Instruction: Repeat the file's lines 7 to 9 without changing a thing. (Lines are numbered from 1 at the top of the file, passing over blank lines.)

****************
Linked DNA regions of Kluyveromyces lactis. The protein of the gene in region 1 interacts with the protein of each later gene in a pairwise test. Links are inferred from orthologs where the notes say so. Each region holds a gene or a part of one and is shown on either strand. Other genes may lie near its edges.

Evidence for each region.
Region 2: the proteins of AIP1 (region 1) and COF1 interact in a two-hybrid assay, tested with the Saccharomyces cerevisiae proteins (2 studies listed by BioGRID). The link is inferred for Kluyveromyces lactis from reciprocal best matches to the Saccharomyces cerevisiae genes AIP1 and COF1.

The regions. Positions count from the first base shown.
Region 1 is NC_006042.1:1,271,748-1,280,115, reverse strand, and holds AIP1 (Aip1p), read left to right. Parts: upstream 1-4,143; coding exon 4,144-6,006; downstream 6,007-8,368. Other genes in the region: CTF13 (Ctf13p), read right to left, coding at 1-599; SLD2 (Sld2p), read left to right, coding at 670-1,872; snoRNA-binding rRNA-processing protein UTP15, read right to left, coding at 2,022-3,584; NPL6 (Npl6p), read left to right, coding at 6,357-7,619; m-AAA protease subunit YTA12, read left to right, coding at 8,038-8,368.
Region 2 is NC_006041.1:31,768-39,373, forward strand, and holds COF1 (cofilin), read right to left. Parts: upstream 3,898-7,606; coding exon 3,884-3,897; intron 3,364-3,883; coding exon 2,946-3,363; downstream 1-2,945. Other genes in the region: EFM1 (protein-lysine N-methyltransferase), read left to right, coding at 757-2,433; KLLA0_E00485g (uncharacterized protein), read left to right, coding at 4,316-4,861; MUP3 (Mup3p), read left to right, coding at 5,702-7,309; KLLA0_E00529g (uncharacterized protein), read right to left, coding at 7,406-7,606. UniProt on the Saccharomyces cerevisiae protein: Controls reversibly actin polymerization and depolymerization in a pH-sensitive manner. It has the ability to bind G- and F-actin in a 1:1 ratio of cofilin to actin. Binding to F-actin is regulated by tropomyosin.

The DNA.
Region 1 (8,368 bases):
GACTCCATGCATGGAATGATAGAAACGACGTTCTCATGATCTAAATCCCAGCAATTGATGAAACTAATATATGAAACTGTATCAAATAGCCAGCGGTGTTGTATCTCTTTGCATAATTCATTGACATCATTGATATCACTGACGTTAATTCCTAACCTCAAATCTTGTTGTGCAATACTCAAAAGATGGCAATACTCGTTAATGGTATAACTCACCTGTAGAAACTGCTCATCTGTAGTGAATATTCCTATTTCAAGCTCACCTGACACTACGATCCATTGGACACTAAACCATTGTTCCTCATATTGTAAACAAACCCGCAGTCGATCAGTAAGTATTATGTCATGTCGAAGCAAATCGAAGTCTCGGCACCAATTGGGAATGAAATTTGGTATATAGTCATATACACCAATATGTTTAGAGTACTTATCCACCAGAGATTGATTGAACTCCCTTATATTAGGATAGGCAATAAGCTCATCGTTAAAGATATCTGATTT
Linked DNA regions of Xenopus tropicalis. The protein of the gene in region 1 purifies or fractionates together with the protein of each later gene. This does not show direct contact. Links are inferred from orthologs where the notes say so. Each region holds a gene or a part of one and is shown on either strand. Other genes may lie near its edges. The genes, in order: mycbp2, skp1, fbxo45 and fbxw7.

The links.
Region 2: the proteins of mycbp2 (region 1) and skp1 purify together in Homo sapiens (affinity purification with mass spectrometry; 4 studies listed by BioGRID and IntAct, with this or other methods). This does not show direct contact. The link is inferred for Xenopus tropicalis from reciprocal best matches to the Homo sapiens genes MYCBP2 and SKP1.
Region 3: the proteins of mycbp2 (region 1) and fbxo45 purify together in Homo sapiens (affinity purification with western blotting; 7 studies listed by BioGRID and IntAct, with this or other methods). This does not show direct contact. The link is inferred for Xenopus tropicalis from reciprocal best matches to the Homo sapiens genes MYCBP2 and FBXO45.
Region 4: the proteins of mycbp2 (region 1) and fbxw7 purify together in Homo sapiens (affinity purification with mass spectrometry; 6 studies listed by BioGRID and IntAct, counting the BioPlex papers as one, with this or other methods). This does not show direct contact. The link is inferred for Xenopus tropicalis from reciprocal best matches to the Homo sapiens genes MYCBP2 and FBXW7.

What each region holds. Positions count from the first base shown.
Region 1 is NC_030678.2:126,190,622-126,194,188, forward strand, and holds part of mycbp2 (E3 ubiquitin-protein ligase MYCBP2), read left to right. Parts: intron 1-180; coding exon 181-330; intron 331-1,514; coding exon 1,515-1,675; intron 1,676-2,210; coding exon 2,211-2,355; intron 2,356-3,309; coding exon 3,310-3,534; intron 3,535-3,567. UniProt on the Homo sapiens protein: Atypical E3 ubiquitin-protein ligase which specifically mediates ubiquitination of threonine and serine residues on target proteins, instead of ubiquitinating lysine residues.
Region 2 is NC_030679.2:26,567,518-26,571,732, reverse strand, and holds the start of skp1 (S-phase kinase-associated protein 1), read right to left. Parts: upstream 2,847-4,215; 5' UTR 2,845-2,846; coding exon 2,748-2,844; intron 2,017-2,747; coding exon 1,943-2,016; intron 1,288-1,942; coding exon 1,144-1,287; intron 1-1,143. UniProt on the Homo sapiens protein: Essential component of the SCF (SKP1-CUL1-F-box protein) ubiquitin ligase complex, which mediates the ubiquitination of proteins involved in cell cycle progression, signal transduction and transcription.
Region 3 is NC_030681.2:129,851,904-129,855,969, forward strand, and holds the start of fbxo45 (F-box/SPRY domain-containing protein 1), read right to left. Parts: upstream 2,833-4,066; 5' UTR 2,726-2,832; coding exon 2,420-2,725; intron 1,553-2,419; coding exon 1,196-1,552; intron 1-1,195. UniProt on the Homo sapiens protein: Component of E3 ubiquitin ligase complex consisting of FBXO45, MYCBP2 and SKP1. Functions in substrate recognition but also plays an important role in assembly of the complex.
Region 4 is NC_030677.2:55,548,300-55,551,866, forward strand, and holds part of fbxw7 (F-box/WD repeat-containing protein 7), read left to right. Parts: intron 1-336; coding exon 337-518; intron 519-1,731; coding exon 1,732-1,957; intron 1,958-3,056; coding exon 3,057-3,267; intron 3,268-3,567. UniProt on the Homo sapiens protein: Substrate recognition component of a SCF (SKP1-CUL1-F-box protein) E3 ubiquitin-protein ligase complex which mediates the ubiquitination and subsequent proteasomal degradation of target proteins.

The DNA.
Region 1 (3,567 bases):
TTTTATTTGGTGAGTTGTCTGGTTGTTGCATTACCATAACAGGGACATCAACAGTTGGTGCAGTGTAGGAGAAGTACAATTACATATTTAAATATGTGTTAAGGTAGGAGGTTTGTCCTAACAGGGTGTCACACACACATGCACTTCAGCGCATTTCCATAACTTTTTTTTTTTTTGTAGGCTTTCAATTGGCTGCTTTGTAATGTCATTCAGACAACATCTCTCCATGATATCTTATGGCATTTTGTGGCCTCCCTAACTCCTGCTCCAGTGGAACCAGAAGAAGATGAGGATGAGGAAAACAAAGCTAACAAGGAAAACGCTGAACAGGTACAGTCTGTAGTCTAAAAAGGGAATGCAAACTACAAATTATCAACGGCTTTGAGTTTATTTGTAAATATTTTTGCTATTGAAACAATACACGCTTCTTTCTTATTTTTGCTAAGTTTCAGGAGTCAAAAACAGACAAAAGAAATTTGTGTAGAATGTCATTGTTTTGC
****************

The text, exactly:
The DNA.
Region 1 (8,368 bases):
GACTCCATGCATGGAATGATAGAAACGACGTTCTCATGATCTAAATCCCAGCAATTGATGAAACTAATATATGAAACTGTATCAAATAGCCAGCGGTGTTGTATCTCTTTGCATAATTCATTGACATCATTGATATCACTGACGTTAATTCCTAACCTCAAATCTTGTTGTGCAATACTCAAAAGATGGCAATACTCGTTAATGGTATAACTCACCTGTAGAAACTGCTCATCTGTAGTGAATATTCCTATTTCAAGCTCACCTGACACTACGATCCATTGGACACTAAACCATTGTTCCTCATATTGTAAACAAACCCGCAGTCGATCAGTAAGTATTATGTCATGTCGAAGCAAATCGAAGTCTCGGCACCAATTGGGAATGAAATTTGGTATATAGTCATATACACCAATATGTTTAGAGTACTTATCCACCAGAGATTGATTGAACTCCCTTATATTAGGATAGGCAATAAGCTCATCGTTAAAGATATCTGATTT